Message from Ms Audrey Azoulay, Director-General of UNESCO, on the occasion of International Day for Disaster Reduction, 13 October 2018


At the World Heritage property of The Minaret and Archaeological Remains of Jam (pictured) in Afghanistan, UNESCO is working to reduce risks caused by flooding. © UNESCO

Every year, disasters caused by natural hazards affect millions of people around the world. THe resultant human losses are tragic and highlight the vulnerabilities shared by our societies. 

Recent events have illustrated the devastating effects of natural disasters. The State of Kerala in India, for example, experienced in August the worst episode of flooding since 1924. Many hundreds of people lost their lives and more than 200,000 had to be evacuated. In Japan, this summer, 221 people died as a result of flooding in the west of the country, and 133 persons as a result of a heatwave. In recent days, Indonesia has tragically been struck by an earthquake and a tsunami: human losses stand for the moment at over 1,400 people.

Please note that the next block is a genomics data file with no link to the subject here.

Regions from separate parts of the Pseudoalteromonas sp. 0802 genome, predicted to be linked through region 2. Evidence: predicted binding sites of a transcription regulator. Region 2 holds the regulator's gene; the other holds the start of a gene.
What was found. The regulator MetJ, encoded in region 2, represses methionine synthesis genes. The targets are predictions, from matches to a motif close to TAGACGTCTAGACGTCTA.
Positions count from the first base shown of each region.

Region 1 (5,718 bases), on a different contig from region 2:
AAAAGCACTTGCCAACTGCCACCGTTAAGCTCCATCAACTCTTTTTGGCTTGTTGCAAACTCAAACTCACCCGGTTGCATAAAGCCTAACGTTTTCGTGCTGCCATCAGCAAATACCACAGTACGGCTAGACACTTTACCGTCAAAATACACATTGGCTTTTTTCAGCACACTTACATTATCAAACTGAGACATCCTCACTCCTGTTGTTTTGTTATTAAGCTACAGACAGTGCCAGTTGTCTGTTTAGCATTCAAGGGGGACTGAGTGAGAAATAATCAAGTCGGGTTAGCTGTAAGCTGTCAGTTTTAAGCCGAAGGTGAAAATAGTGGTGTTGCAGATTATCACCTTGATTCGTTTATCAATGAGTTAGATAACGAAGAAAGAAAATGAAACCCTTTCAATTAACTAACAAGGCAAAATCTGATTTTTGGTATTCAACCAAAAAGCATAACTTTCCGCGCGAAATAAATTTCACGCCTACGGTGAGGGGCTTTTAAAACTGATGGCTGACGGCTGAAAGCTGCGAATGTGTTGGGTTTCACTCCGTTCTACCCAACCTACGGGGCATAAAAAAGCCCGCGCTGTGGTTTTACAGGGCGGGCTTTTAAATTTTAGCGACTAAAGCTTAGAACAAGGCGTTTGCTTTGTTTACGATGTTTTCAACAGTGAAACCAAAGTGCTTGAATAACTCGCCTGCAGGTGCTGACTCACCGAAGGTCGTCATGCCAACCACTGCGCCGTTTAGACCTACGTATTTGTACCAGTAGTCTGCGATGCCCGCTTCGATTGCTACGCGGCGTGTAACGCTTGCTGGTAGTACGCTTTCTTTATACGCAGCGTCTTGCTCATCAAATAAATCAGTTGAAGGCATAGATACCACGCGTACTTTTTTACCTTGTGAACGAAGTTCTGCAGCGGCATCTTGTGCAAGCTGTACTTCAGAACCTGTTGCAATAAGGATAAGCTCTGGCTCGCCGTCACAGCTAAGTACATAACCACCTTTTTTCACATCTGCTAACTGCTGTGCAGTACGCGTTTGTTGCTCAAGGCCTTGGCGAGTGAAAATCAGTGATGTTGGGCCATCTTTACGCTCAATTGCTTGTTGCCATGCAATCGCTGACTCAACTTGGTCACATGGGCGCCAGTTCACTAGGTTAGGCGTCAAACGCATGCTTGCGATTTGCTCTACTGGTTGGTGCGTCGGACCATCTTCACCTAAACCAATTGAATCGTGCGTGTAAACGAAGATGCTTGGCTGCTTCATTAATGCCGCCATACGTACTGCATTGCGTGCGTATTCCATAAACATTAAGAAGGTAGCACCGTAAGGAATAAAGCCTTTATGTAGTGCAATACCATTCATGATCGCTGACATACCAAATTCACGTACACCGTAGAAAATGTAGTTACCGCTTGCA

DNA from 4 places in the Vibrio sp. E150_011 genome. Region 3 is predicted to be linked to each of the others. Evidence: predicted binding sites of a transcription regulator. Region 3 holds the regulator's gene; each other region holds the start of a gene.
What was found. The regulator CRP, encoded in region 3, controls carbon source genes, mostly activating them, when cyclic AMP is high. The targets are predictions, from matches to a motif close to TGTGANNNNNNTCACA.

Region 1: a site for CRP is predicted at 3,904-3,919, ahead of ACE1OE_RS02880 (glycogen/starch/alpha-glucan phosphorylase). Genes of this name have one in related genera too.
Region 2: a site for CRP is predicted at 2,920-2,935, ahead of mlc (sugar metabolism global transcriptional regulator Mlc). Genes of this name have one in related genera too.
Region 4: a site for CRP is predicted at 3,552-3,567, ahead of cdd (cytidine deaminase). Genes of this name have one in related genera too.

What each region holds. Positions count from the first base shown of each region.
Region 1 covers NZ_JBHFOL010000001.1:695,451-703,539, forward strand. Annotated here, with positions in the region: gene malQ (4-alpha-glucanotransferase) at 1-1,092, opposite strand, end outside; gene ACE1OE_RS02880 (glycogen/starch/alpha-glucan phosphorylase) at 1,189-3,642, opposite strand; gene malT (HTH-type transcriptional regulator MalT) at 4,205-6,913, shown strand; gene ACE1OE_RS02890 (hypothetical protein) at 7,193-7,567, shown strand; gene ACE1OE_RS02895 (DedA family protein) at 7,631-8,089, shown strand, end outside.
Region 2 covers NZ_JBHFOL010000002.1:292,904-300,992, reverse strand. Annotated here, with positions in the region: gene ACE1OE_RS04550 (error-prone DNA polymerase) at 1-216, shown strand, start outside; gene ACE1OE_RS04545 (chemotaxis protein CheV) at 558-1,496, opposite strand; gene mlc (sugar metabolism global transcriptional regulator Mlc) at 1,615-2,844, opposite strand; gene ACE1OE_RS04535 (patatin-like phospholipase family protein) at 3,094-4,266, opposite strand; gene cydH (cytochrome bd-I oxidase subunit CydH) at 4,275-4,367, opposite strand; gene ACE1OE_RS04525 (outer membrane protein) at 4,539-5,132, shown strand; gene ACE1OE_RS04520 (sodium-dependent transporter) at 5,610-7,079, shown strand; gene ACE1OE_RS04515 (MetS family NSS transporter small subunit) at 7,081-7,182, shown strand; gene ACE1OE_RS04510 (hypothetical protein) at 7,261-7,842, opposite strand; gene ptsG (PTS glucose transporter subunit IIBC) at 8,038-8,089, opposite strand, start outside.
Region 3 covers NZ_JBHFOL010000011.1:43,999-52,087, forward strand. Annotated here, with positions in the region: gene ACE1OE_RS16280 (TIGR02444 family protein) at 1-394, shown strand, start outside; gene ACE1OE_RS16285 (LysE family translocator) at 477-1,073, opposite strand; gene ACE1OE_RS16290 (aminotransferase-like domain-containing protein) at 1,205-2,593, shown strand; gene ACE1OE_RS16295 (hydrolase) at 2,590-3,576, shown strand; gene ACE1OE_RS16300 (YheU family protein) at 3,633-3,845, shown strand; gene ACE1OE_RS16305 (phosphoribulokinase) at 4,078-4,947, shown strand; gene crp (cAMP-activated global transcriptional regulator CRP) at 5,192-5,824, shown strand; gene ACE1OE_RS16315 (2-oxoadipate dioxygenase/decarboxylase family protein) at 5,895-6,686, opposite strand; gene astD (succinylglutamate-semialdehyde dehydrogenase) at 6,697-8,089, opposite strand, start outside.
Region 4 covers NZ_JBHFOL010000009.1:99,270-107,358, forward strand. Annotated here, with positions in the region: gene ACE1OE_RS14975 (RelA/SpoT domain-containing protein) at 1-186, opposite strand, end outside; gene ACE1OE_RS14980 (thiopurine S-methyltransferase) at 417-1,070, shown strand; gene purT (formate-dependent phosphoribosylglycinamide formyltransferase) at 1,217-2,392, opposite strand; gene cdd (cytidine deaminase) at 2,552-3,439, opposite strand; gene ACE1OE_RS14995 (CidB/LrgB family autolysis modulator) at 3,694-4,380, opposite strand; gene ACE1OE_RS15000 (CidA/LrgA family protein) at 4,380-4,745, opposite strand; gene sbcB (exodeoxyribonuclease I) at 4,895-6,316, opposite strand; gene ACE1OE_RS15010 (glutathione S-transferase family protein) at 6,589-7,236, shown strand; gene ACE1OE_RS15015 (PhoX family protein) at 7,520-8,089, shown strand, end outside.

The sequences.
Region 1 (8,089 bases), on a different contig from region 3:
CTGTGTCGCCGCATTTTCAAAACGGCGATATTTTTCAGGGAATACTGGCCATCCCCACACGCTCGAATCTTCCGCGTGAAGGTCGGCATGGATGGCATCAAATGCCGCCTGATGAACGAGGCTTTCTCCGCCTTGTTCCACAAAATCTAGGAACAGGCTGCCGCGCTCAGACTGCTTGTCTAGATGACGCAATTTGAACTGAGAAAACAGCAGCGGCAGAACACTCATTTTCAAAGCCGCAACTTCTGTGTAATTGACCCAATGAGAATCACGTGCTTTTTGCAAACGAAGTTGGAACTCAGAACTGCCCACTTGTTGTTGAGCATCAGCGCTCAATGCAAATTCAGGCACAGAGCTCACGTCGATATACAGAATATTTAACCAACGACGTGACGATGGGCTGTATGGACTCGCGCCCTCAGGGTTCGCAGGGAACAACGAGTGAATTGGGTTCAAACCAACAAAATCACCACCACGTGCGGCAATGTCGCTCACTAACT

This year's International Day emphasizes the reduction, by 2030, of disaster-related economic losses relative to gross domestic product.

Economic losses are estimated at approximately $250 billion to $300 billion per year. The financial impact had considerable implications in densely populated areas. If no preventive and risk reduction measures are taken, these losses will continue to grow as a result of climate change-induced pressures, overpopulation and mass urbanization.

Through its activities in the areas of education, social and natural sciences, culture and communication and information, UNESCO supports Member States in the implementation of the Sendai Framework for Disaster Risk Reduction, decided on by the United Nations and aligned with the 2030 Agenda for Sustainable Development and the Paris Agreement on Climate Change.

UNESCO is also involved in reducing economic losses through the development of monitoring and early warning systems for tsunamis, floods, earthquakes and drought. At the same time, UNESCO provides technical support to Member States to ensure a resilient built environment, especially for low-income households, schools and UNESCO-designated sites. Finally, UNESCO is conducting studies on the different factors that lead to disasters in order to limit their effects.

Mitigation of the effects of disasters and investment in preventive actions have a positive impact on economies at the local, national and global levels. Let us then join forces to support Member States in implementing this strategy.